Cha-ching! Bitcoin rolls into Sonoma

“The first time I was behind the bar and someone asked if we accepted Bitcoin, I kind of laughed,” said Starling owner Fred Johnson. “But after getting the question a dozen or more times recently it got me thinking.”

Johnson has noticed that over the past year the clientele at his west side bar in Sonoma includes more and more young tech workers from the Bay Area.

“We’re seeing a lot of San Francisco and Peninsula people come in who have recently bought houses up here and the Starling seems to be their kind of place,” Johnson said.

Tech executives are used to Bitcoin, Apple Pay and Paypal as a payment options. More and more restaurants and stores worldwide are letting customers pay with alternate currencies.

Already a self-described “low end, amateur” Bitcoin investor, Johnson started researching what would be involved in accepting a cryptocurrency as payment.

While he doesn’t expect that Bitcoin will be a go-to means of payment for a single cocktail anytime soon, Johnson thinks some customers might like to use a bitcoin code on their phone to pay for a private party or to buy a round a drinks for a big group. He’s researching now which platform to use and it hoping to pick a smaller player well-suited to his quirky bar.

“It’s going to be a learning process for us, but it’s a fun conversation piece,” he said.

Buying Bitcoin at your local Lucky’s

Bitcoin arrived in Sonoma at both the Safeway and Lucky supermarkets in 2020. Through a partnership with Coinme, a leader in cryptocurrency financial services, Bitcoin can be purchased with cash at Sonoma Coinstar locations.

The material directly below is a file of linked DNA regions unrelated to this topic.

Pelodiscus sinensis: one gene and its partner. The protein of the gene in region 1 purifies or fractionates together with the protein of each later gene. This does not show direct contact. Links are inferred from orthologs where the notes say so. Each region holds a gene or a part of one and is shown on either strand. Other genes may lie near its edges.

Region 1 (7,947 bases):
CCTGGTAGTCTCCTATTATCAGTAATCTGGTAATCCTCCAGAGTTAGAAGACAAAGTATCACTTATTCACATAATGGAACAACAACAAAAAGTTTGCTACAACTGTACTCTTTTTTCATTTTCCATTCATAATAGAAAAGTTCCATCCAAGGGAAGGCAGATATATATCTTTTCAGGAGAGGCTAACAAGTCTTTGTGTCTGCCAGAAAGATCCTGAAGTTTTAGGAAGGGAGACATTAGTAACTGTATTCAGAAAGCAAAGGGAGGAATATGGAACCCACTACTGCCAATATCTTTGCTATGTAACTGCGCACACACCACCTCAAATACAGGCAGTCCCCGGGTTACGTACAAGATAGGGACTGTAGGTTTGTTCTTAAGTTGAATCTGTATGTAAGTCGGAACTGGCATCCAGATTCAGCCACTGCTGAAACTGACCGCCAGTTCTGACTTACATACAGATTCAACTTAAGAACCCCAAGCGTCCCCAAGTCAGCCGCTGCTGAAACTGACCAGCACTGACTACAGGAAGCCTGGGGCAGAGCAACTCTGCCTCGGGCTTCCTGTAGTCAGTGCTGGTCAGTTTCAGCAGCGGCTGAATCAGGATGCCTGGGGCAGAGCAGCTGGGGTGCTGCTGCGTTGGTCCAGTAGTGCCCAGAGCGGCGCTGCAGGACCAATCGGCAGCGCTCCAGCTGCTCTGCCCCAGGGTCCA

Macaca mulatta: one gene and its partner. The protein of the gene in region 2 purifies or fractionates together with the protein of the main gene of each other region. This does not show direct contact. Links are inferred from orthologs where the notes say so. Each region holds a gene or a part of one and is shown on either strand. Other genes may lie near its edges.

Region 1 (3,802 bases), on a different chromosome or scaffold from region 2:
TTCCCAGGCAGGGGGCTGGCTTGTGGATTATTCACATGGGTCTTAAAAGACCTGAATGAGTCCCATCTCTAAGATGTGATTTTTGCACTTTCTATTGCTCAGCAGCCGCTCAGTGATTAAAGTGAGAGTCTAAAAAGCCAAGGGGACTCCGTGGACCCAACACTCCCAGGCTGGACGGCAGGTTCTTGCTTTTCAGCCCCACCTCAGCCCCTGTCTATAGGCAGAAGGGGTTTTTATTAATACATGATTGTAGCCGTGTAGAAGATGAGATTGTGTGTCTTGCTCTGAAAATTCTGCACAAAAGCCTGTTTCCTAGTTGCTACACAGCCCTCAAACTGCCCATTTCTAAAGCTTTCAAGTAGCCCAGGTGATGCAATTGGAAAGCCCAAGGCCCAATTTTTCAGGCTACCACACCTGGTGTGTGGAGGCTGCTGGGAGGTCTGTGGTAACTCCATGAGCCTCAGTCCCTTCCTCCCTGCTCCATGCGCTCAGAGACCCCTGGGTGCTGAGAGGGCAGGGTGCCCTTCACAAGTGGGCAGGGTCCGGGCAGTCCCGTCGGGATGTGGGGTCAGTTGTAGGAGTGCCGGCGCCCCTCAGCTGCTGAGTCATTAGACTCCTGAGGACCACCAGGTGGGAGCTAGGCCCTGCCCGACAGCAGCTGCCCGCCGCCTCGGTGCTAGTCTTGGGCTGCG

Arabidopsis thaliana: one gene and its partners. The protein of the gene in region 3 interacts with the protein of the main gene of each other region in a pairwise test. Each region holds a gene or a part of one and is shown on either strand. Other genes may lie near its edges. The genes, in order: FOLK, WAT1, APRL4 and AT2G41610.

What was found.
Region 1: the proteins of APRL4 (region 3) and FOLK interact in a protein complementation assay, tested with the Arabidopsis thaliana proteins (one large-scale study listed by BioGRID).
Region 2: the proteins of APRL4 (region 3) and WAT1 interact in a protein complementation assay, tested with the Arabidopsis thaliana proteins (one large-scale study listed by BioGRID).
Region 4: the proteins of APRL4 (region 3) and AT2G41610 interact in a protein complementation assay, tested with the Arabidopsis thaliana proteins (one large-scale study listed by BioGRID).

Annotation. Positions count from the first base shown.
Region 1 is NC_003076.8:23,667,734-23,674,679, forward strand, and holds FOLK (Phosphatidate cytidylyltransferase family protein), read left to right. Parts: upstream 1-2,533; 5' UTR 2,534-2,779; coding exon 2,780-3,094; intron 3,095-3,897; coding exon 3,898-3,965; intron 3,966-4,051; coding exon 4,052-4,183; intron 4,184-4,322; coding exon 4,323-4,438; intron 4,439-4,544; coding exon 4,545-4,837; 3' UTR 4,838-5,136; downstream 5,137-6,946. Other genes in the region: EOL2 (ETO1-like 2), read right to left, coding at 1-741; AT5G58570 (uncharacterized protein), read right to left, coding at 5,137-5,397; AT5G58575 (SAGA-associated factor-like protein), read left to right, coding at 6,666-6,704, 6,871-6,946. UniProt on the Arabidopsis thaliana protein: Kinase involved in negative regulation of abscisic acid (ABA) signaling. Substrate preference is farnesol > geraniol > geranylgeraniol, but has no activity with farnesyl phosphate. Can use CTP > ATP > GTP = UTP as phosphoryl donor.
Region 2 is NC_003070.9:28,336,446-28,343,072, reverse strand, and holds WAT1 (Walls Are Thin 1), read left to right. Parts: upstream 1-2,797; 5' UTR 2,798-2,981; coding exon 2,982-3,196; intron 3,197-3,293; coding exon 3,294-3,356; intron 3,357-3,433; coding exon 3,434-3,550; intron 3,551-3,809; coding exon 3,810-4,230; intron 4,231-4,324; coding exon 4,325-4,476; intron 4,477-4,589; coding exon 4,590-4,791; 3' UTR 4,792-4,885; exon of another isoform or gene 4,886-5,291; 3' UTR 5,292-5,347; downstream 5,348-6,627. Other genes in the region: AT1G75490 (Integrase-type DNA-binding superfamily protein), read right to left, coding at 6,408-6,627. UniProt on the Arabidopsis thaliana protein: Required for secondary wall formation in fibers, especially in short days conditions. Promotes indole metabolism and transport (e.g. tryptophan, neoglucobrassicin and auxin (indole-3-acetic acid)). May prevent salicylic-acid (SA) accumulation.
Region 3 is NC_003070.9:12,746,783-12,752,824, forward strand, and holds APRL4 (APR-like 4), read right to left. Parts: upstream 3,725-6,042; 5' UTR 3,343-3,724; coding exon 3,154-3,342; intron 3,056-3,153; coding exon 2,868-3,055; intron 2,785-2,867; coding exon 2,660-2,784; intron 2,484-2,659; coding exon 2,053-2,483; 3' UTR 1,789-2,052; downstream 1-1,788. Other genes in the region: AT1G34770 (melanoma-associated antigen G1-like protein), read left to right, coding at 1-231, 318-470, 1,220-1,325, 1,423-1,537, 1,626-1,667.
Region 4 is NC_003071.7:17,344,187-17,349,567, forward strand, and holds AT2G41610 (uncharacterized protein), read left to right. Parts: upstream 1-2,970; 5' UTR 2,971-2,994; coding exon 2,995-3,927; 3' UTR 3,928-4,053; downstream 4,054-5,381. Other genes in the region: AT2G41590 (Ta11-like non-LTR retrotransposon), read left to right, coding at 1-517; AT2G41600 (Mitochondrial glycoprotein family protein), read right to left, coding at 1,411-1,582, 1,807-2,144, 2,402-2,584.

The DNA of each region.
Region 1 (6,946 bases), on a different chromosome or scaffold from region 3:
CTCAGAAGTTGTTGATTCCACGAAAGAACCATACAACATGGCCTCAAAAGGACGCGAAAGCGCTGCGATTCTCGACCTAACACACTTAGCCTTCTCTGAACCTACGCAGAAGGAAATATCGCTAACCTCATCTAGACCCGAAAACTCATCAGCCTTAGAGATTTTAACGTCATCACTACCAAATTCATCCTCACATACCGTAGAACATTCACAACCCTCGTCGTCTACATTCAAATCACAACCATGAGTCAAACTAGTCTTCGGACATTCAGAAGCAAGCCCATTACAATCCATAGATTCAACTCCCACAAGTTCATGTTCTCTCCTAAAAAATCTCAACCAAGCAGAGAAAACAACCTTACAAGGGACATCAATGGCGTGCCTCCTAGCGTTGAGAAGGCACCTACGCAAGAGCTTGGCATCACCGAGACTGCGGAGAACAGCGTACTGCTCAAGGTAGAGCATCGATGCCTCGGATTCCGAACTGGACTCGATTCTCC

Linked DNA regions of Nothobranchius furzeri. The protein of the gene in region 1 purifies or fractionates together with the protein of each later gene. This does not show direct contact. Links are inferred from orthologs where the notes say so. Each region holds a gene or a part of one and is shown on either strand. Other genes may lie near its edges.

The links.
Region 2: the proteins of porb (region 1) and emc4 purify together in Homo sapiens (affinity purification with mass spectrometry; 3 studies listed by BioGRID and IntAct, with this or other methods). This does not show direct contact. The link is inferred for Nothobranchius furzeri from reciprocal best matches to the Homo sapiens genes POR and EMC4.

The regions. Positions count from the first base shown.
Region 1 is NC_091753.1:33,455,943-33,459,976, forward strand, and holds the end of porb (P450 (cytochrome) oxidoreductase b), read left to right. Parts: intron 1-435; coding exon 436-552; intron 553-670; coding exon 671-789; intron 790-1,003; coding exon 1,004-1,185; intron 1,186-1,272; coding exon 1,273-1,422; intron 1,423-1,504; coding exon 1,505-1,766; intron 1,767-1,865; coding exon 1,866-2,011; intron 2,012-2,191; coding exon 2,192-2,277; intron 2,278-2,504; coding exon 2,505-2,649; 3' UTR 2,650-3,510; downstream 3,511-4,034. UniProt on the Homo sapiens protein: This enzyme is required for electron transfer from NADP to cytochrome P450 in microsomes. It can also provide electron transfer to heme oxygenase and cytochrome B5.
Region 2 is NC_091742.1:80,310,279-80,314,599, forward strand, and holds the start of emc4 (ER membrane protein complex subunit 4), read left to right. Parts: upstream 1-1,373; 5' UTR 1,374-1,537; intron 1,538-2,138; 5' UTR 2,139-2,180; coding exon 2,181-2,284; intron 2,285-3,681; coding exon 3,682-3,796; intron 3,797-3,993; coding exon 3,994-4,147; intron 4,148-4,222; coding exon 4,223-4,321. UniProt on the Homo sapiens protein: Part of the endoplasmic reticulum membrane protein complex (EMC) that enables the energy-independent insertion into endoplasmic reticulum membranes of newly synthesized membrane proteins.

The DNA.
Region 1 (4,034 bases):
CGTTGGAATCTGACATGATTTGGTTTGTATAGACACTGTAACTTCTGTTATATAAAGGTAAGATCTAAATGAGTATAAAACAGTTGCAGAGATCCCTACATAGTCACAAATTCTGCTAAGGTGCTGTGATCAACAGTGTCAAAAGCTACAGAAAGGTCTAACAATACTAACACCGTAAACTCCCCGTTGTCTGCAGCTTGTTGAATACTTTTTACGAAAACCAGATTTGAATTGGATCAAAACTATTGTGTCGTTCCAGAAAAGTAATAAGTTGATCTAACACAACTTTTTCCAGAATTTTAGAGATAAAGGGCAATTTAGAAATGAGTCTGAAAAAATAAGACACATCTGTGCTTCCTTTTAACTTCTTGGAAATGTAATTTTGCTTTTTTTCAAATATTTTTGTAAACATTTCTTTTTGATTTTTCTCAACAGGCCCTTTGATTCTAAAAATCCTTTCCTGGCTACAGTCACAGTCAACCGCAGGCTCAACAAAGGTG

Bitcoin can be purchased inside the Sonoma Safeway on West Napa Street.
Bitcoin can be purchased inside the Sonoma Safeway on West Napa Street.

Anyone can walk up to the Coinstar kiosk, touch “Buy Bitcoin,” review and accept the transaction terms, and enter their phone number. After inserting bills (no coins or credit), consumers receive a voucher with a code proving ownership of a fraction of a single Bitcoin. There is also a Coin Flip cryptocurrrency ATM at the Discount Cigarettes store at 573 Fifth St. W. in Sonoma.

Coinbase co-founder Fred Ehrsam estimates that 10 percent of people now own cryptocurrencies in the U.S., or roughly 33 million Americans.

Stock footage of Paying with Bitcoin using smartphone
Stock footage of Paying with Bitcoin using smartphone

So why hasn’t Bitcoin gained traction as a day-to-day currency?

Probably because cryptocurrencies are difficult to understand, difficult to use for small purchases and risky thanks to a wildly fluctuating value.

Tech entrepreneur and Sonoma resident Michael Grippi McQuaid, 36, first invested in Bitcoin in 2016 when a coin could be purchased for $450. On March 11, a single Bitcoin was worth around $55,000. He’s less interested in Bitcoin as a payment mechanism and more as a way to store wealth “and not have it decay the way cash has,” he said.